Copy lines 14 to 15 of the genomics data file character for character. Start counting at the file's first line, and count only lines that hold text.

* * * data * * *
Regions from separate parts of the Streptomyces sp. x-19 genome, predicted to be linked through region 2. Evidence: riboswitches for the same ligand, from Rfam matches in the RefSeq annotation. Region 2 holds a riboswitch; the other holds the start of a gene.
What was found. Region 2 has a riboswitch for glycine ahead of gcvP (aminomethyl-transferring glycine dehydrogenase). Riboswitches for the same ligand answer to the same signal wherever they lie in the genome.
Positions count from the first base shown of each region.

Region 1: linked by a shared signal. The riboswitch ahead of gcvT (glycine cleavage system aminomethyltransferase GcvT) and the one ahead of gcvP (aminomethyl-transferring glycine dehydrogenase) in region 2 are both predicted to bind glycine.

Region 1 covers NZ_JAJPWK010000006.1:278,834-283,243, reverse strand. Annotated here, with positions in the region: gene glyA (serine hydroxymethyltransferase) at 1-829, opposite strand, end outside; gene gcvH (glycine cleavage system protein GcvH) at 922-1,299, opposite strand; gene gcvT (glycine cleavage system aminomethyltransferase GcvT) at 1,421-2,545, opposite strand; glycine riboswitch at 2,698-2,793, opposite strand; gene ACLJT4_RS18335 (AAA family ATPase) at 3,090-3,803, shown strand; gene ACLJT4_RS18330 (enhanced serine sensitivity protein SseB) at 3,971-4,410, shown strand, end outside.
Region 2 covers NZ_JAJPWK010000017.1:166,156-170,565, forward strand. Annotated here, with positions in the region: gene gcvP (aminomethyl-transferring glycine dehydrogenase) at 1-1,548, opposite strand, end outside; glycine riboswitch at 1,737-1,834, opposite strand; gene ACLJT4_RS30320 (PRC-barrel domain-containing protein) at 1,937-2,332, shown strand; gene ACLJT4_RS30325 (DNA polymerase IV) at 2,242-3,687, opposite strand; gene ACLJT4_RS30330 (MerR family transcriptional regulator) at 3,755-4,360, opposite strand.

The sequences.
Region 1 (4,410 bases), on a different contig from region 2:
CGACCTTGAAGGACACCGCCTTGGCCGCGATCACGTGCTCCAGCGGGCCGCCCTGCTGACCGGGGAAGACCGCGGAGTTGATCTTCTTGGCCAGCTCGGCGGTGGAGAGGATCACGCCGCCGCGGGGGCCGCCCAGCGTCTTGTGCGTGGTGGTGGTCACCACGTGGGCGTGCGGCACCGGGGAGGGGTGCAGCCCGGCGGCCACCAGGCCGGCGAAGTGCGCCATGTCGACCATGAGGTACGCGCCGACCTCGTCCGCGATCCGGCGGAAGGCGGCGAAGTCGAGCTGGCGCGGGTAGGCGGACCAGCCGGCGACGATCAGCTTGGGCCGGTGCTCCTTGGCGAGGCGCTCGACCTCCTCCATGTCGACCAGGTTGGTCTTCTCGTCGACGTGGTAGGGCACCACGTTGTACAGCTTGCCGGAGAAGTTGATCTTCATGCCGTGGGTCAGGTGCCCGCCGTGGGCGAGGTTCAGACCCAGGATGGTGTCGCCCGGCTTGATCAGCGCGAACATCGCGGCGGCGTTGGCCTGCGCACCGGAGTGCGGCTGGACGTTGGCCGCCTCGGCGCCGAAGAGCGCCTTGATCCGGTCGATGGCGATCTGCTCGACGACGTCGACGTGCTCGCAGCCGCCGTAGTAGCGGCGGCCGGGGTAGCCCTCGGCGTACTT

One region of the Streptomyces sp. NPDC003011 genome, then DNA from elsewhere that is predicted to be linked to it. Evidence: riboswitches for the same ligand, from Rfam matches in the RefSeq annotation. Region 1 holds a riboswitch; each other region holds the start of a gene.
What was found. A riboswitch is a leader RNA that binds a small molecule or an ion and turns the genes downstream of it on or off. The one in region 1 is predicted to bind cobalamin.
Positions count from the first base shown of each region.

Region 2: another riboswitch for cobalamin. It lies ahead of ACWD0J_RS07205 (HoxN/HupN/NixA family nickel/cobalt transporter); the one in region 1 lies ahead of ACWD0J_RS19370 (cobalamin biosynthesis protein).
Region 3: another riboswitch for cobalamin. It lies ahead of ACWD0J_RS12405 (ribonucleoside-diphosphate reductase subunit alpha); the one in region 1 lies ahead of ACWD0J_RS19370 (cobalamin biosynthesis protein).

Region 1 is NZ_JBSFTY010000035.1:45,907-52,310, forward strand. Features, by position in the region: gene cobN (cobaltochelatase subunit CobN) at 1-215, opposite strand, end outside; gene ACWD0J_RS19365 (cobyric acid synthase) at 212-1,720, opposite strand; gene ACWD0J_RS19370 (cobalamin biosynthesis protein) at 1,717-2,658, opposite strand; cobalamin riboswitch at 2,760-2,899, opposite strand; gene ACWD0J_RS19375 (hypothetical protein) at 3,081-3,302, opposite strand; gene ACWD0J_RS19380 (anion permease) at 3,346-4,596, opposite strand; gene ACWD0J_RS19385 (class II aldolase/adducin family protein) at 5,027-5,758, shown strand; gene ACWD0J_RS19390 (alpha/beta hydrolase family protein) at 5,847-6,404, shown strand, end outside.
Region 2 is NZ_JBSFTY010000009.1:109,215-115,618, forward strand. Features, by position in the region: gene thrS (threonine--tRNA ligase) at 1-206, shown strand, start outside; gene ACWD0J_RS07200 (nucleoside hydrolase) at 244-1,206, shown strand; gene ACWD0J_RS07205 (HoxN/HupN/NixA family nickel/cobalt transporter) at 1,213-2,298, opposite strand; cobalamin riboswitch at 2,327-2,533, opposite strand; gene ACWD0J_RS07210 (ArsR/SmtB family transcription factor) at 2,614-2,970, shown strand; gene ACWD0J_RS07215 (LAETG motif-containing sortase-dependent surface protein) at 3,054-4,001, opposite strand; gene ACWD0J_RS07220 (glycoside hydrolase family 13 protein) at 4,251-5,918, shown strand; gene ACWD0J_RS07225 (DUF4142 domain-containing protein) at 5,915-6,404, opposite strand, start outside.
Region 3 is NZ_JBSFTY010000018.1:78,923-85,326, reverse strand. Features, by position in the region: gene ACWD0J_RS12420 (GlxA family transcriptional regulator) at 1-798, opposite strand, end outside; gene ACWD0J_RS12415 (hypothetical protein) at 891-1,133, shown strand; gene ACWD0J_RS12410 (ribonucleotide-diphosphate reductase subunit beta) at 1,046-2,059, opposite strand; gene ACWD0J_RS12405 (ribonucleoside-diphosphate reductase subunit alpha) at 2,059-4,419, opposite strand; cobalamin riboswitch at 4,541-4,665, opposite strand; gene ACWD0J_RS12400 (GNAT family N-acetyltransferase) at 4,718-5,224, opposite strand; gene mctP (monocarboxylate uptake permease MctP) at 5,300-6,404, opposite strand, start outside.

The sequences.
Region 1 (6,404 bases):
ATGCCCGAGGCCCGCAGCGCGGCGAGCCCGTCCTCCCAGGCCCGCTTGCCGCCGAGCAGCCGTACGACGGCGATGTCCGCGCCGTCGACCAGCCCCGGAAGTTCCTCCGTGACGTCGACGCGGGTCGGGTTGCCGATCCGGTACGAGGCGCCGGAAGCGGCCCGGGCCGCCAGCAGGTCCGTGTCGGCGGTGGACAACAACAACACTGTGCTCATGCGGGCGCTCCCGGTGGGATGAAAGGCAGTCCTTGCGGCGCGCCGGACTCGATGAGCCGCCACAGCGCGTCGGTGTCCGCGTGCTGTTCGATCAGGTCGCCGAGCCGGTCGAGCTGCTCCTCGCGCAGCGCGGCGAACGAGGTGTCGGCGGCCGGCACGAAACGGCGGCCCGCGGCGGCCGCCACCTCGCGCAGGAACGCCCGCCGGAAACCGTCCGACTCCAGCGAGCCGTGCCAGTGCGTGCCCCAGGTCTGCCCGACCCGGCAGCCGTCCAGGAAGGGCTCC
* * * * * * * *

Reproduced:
Region 3: another riboswitch for cobalamin. It lies ahead of ACWD0J_RS12405 (ribonucleoside-diphosphate reductase subunit alpha); the one in region 1 lies ahead of ACWD0J_RS19370 (cobalamin biosynthesis protein).

Region 1 is NZ_JBSFTY010000035.1:45,907-52,310, forward strand. Features, by position in the region: gene cobN (cobaltochelatase subunit CobN) at 1-215, opposite strand, end outside; gene ACWD0J_RS19365 (cobyric acid synthase) at 212-1,720, opposite strand; gene ACWD0J_RS19370 (cobalamin biosynthesis protein) at 1,717-2,658, opposite strand; cobalamin riboswitch at 2,760-2,899, opposite strand; gene ACWD0J_RS19375 (hypothetical protein) at 3,081-3,302, opposite strand; gene ACWD0J_RS19380 (anion permease) at 3,346-4,596, opposite strand; gene ACWD0J_RS19385 (class II aldolase/adducin family protein) at 5,027-5,758, shown strand; gene ACWD0J_RS19390 (alpha/beta hydrolase family protein) at 5,847-6,404, shown strand, end outside.